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Rethinking maritime businesses for the digital age: the evolving role of ship agents

By Mikael Lind, associate professor and senior strategic research advisor at Research Institutes of Sweden (RISE) and Chalmers, and Juan Carlos Croston, VP marketing & corporate affairs with Manzanillo International Terminal (Panama). 

Traditionally, a ship agent (as a representative of the owner, the charterer -or both- of a visiting ship), ensures that the essential requirements for a ship visit are arranged and met. Therefore, they have an important monitoring role, before and during a port call, taking the necessary actions to avoid or minimise disruptions. Ship agents also guarantee that involved port actors are paid at the right level of compensation.

Enhanced digitisation and collaboration in the maritime transportation sector, through implementation of digital data sharing, is an inevitable and unavoidable change and one that will affect the ship agent’s business.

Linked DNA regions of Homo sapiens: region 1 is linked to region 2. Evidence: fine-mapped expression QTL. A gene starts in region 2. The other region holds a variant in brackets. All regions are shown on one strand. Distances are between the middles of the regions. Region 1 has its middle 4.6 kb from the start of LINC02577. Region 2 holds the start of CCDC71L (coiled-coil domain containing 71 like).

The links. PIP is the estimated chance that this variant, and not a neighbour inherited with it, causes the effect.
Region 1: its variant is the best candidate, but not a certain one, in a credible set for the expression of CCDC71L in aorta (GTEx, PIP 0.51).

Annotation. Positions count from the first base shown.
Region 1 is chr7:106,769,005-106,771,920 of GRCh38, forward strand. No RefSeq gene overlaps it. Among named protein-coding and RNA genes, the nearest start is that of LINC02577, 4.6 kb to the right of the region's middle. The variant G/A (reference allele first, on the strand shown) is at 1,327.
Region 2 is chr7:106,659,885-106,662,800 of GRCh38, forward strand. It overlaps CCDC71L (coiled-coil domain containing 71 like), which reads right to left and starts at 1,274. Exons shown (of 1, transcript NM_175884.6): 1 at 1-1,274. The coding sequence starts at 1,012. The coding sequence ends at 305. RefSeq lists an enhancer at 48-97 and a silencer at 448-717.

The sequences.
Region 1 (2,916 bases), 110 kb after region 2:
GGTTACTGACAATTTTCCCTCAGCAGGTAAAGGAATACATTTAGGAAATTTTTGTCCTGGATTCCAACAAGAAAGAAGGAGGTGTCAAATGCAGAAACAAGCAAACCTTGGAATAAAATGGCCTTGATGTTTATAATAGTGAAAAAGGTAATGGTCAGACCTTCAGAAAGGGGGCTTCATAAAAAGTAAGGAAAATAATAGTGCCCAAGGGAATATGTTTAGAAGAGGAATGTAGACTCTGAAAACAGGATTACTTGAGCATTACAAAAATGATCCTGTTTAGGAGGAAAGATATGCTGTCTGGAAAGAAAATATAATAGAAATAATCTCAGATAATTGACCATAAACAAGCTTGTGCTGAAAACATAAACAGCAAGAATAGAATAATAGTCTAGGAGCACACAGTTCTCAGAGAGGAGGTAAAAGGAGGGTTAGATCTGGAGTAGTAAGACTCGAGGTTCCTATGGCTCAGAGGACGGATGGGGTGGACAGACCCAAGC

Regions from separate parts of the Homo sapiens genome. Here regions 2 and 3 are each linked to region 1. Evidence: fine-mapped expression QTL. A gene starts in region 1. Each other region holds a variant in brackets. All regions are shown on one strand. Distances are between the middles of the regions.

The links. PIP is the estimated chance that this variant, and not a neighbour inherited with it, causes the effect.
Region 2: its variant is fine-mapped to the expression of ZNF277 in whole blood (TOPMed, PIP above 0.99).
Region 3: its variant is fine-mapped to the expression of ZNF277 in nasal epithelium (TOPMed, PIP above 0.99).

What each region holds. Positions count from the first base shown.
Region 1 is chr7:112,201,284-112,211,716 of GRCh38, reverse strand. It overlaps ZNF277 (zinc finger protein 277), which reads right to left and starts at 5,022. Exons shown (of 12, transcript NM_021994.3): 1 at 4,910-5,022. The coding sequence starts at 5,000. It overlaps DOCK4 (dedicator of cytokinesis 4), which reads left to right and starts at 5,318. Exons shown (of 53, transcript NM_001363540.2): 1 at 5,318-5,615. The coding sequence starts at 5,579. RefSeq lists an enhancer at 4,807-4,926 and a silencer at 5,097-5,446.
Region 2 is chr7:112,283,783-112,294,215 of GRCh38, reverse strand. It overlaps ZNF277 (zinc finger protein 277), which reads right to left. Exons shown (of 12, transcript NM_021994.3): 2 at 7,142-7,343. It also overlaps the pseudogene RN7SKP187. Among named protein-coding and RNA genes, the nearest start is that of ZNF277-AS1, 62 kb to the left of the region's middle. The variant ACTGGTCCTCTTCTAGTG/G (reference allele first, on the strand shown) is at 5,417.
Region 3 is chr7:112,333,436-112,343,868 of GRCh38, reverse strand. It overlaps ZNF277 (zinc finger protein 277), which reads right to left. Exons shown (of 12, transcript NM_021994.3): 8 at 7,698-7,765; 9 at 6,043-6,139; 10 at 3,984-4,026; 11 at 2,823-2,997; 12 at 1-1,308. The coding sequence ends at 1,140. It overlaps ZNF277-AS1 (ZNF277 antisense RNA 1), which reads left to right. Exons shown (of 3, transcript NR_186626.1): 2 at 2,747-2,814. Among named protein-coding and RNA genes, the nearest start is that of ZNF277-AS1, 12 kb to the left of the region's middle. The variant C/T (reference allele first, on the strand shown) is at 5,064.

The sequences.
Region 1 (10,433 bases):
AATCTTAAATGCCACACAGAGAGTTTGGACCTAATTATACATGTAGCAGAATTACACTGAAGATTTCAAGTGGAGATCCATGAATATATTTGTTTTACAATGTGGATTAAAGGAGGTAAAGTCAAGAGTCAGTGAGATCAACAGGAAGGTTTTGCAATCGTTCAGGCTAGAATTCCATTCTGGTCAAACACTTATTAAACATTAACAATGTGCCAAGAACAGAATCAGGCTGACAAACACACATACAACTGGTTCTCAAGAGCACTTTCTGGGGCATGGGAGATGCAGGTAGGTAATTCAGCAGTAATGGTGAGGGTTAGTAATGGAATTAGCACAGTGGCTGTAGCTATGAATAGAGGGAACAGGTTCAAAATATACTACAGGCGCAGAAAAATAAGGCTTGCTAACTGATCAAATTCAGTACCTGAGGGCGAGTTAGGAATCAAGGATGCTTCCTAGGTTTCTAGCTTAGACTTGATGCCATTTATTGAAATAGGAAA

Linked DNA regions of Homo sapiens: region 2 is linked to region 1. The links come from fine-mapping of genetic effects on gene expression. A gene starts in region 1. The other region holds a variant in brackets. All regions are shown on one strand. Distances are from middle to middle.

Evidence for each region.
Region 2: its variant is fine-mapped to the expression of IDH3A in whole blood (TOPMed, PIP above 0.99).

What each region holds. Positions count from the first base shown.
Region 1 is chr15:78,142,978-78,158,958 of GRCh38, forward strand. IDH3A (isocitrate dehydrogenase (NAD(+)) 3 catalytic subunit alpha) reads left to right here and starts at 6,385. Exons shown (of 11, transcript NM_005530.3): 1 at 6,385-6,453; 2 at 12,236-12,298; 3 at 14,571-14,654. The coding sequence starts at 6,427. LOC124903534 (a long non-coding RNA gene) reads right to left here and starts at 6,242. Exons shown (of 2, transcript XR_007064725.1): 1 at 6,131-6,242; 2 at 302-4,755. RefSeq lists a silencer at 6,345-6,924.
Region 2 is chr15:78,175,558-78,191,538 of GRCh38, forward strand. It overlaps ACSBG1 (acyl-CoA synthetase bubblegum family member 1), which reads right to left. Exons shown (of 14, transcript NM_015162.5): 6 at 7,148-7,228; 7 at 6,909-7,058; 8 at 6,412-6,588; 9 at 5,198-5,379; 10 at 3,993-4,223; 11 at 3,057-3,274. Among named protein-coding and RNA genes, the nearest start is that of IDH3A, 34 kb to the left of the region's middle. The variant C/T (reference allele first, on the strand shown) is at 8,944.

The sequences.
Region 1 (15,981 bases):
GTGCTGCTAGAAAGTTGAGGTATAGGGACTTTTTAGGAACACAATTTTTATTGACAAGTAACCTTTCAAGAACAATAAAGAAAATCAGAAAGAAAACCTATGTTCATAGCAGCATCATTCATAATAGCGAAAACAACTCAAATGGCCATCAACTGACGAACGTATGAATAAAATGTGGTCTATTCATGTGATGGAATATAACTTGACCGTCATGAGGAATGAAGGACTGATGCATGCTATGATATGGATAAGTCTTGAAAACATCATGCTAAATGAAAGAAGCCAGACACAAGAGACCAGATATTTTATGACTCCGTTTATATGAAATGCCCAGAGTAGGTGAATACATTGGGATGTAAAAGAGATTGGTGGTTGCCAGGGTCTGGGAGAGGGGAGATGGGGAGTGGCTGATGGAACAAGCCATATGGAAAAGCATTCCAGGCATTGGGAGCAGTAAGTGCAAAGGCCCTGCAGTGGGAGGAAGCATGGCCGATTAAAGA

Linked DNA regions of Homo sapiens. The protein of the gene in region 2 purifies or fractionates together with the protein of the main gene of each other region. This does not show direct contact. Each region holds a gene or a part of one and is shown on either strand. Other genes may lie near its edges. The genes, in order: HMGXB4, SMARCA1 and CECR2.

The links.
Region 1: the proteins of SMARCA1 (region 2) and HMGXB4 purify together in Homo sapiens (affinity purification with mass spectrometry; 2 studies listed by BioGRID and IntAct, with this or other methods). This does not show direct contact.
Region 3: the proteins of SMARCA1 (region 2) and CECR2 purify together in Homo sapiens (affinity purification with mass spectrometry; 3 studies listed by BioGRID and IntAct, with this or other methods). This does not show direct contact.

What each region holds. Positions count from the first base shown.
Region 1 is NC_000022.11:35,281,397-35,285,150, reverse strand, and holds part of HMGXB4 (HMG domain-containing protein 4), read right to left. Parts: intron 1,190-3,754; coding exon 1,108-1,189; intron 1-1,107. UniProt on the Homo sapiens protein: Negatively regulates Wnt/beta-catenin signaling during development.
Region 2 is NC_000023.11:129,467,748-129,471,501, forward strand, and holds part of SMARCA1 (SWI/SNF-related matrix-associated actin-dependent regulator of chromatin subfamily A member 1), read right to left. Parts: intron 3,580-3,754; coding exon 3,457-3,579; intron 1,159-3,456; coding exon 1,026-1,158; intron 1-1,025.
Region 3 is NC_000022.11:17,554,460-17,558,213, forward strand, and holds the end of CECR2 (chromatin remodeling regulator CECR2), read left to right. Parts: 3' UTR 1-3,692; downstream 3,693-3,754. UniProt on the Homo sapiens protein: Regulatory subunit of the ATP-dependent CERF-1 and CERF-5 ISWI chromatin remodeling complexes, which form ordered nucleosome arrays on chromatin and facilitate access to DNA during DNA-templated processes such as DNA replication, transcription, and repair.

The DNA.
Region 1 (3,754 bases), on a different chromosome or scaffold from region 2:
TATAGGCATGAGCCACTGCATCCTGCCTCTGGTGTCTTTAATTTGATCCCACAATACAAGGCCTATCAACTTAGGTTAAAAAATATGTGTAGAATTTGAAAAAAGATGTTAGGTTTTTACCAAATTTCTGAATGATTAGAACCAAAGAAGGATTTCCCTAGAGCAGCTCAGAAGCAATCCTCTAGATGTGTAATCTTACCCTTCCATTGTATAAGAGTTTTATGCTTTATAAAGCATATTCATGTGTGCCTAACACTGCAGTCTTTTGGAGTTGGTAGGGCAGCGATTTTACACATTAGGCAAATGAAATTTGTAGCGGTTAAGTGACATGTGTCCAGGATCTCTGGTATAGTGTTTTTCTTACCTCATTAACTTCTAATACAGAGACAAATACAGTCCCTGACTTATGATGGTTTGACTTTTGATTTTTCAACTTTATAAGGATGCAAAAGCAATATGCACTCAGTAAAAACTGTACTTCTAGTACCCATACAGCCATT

The current article explores emerging opportunities, and prerequisites to harness these.

The traditional role of ship agents as the ship’s port call coordinator

The shipping industry is a self-organising ecosystem where all its members are capital creation systems. They each develop their specific recipe for creating capital by converting capital from one form to another form of capital. For example, a shipping company uses economic capital to hire human capital to staff ships.[i] The combination of individual members’ capital and their related systems for transforming capital from one form to another is the shipping ecosystem.

Ship agents provide two major types of capital. First, they provide social capital in the form of a network of connections with a port’s service providers because they typically have personnel physically located in a port’s city. Their specialised local social capital means they know whom to contact for routine and special services.

Second, they have developed routines and procedures, organisational capital, to deal with the local laws and regulations and atypical features of their port and its environment. They have created efficient procedures to weave together the various local requirements and services needed for a successful port visit in their territory.

Digital challenges for the ship agent

Traditionally, the port and its operators have relied primarily on the information provided by ship agents to understand the current and future status of a port call. However, increased implementation of digital data sharing among port actors is changing that.